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Apart from uncertainty caused by global turmoil and the current political landscape, the office furniture industry seems primed for at least two more years of positive, albeit modest, growth.
MUSKEGON — A pair of West Michigan entrepreneurs want to create a market for onsite electrical power generation by undercutting large utilities with cheaper electricity costs.
CHICAGO — After several years of vacillating between open office concepts and private spaces, the so-called “pendulum shift” in office furniture seems to have settled into a new normal.
As the footprint of workstations continues to shrink, office furniture manufacturers are focusing on integrating new technology into their products to drive value.
Grand Rapids-based law firm Miller Johnson Snell & Cummiskey PLC recently joined the growing ranks of companies ditching aging, inefficient offices for modern space better suited for collaboration.
Employers who are increasingly paying attention to the overall well-being of employees are generating opportunity for West Michigan office furniture makers to create the type of workspaces that contribute to workers’ health.
According to the most recent state jobs data, wages for manufacturing production workers in May sunk to their lowest levels in the last 12 years as the average hours worked dipped to the lowest point since 2009. Meanwhile, the number of people working in manufacturing hit its highest level in almost a decade.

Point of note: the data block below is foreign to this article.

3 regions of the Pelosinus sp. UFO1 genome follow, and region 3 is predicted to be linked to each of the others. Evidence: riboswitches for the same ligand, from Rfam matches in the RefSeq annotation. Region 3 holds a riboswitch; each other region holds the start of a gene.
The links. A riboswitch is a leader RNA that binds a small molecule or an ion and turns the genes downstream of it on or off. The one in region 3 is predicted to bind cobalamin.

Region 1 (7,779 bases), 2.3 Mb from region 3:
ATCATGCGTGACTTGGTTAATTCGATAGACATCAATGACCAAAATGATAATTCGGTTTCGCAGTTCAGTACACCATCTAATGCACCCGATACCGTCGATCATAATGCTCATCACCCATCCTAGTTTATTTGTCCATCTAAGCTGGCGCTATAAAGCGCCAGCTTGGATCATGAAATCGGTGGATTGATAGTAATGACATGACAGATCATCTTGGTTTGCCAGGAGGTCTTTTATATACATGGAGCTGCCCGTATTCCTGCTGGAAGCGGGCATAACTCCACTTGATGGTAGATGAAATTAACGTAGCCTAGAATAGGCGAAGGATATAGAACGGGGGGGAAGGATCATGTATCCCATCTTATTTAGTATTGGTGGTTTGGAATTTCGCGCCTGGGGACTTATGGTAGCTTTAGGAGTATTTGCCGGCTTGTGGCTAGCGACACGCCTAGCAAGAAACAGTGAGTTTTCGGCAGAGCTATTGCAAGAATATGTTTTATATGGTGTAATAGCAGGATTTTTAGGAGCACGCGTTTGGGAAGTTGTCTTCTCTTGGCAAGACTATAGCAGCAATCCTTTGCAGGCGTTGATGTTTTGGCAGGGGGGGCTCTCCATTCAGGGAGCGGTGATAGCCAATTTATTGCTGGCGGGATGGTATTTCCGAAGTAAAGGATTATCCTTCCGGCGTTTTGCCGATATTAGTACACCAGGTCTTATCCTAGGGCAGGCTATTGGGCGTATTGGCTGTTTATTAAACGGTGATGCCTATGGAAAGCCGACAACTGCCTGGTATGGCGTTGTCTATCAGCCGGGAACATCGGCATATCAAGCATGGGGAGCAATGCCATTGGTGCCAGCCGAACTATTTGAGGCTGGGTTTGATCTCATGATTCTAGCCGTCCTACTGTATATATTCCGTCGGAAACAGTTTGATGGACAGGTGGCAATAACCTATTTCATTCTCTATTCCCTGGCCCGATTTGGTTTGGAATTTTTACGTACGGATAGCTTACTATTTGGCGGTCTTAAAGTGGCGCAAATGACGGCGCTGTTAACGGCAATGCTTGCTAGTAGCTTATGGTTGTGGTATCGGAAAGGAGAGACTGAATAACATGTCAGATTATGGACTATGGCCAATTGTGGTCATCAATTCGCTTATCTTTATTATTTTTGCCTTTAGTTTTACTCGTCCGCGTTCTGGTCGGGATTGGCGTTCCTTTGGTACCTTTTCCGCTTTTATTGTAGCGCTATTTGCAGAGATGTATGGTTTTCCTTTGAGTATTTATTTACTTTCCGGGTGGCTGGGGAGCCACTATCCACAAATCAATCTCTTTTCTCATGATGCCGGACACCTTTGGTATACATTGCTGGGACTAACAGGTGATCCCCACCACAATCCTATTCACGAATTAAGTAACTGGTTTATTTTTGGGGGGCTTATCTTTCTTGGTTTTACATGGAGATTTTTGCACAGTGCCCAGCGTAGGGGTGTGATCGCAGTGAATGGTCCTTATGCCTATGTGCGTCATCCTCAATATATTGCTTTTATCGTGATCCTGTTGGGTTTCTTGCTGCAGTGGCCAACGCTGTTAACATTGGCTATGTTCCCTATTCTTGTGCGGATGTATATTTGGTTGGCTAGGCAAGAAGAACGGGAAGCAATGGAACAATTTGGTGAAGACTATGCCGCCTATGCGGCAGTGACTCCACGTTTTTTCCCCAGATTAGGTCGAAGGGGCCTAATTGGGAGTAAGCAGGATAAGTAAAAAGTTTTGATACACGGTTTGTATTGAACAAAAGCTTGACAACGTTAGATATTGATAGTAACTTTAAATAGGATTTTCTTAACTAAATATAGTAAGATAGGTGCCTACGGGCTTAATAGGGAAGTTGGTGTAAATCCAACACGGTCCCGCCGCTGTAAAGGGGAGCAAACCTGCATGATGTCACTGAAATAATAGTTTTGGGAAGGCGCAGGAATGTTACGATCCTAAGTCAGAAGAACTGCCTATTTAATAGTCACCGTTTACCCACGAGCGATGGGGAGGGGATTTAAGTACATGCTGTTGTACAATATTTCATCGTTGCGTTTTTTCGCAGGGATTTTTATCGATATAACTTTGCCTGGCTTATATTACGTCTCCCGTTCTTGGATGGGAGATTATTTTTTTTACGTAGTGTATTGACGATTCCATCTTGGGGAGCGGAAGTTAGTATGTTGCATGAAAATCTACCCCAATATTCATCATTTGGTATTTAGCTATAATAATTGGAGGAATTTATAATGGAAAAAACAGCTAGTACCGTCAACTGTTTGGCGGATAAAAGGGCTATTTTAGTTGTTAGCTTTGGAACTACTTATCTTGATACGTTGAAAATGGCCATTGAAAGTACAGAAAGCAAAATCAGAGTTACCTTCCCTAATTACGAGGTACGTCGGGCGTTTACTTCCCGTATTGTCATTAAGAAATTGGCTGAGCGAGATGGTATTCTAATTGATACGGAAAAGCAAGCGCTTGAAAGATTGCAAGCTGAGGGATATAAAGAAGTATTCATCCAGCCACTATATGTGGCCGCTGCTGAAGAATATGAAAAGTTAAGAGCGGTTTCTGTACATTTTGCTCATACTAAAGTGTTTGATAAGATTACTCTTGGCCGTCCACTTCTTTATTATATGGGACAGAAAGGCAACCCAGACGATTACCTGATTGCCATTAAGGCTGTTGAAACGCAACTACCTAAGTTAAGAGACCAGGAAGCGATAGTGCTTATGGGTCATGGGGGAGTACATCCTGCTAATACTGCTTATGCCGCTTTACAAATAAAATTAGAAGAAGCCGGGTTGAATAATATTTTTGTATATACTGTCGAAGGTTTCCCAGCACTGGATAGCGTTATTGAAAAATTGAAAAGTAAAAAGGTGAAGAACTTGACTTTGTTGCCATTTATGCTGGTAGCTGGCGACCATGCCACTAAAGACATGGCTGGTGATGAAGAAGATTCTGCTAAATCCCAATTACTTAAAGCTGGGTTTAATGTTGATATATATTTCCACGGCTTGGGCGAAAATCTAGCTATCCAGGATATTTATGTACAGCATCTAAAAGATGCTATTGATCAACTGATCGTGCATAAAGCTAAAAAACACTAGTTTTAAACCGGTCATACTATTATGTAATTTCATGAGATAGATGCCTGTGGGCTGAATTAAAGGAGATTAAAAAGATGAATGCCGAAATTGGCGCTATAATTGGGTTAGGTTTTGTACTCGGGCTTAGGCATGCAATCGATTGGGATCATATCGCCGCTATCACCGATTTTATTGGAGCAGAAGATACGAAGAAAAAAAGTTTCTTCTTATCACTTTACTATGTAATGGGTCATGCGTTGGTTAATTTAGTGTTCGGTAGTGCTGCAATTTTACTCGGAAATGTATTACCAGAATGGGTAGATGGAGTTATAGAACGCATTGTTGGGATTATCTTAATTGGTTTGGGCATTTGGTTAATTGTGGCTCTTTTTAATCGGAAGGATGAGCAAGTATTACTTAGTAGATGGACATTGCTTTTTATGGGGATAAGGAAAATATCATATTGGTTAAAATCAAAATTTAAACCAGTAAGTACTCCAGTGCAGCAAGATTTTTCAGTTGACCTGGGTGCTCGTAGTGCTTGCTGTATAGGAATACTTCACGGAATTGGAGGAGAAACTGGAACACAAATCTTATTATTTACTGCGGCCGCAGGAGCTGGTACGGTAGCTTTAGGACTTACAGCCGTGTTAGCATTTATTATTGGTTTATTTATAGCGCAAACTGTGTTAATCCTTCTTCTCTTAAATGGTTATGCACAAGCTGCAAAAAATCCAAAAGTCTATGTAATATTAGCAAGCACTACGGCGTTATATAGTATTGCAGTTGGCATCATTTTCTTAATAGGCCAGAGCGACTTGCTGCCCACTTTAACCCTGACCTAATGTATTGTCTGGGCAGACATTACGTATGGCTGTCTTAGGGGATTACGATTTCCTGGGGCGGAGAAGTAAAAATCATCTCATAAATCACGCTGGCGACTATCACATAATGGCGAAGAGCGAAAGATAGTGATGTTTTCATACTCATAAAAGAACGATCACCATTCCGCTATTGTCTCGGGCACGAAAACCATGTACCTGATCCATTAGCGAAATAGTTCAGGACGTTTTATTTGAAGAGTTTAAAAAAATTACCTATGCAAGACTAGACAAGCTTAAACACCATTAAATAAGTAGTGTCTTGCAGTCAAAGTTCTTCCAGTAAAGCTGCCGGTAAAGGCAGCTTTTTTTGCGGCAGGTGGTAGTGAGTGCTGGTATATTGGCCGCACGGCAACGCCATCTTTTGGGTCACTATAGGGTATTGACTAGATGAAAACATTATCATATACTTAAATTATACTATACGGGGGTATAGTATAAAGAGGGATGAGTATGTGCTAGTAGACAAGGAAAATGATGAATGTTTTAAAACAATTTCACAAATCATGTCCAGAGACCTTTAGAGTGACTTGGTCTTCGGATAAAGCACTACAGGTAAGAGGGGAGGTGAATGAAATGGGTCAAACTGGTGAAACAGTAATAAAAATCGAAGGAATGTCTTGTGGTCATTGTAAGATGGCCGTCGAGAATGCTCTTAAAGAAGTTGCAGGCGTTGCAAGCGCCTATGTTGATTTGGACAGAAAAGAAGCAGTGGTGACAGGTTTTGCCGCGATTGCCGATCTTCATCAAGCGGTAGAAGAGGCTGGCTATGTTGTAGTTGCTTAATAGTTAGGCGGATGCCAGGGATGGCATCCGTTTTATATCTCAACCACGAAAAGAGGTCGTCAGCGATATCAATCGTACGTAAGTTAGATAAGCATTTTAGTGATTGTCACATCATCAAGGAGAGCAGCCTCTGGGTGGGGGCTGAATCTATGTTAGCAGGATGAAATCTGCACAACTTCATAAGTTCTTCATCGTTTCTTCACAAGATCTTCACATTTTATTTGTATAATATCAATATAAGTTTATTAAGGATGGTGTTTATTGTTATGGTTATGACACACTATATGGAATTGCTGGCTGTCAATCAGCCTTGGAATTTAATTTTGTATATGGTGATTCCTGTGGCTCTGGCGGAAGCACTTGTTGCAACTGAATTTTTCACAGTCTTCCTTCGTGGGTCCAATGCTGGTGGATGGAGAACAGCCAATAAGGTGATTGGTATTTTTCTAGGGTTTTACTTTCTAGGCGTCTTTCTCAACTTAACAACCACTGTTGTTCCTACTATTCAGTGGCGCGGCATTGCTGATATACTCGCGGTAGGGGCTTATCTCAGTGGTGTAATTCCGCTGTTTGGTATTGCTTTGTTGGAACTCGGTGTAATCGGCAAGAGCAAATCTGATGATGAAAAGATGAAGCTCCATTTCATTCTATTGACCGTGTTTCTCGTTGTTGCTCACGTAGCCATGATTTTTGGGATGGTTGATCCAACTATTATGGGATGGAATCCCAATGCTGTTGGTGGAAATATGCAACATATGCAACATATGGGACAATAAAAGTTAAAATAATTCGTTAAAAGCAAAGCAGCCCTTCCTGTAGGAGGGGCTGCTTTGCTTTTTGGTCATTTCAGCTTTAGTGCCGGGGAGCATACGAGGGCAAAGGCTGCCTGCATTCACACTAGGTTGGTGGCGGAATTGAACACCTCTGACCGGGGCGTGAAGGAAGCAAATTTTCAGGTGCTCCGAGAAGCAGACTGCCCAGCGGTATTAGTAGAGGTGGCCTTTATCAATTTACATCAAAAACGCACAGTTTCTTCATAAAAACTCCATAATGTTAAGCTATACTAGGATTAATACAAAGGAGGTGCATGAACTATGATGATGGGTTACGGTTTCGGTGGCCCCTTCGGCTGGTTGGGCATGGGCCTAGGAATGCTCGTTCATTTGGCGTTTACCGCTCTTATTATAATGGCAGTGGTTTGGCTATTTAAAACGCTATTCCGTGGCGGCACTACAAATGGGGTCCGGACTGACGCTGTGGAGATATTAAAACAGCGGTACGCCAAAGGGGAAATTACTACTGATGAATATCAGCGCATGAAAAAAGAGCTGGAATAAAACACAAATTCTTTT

After driving the West Michigan economy for several years, the manufacturing sector has reached a holding pattern of flat growth that has economists on the lookout for the next downturn in the business cycle.
LANSING — One mid-Michigan entrepreneur wants to fill a need in the rapidly growing market for unmanned aerial vehicles by catering his products to educators and students.
Herman Miller Inc.’s highly praised $154 million acquisition in 2014 of high-end furniture retailer Design Within Reach Inc. may not legally have occurred.
West Michigan office furniture manufacturers could soon be incorporating scrap wood into the production of their products through a new partnership with Michigan Technological University.
DUTTON — Instead of relying on a traditional salesforce to sell its products, GR-X Manufacturing LLC aims to grow its business primarily through marketing on the internet.
While browsing the automotive news site Just-Auto.com recently, we noticed an interview with Frank O’Brien, the executive vice president of Asia for Magna International Inc. This sparked a moment of nostalgia, since O’Brien was a contact point during the time we did consulting work at Donnelly Corp. in Holland some 25 years ago — well before it became part of Magna.
After a banner year for deal flow, the merger and acquisition market seems to have tempered slightly in 2016.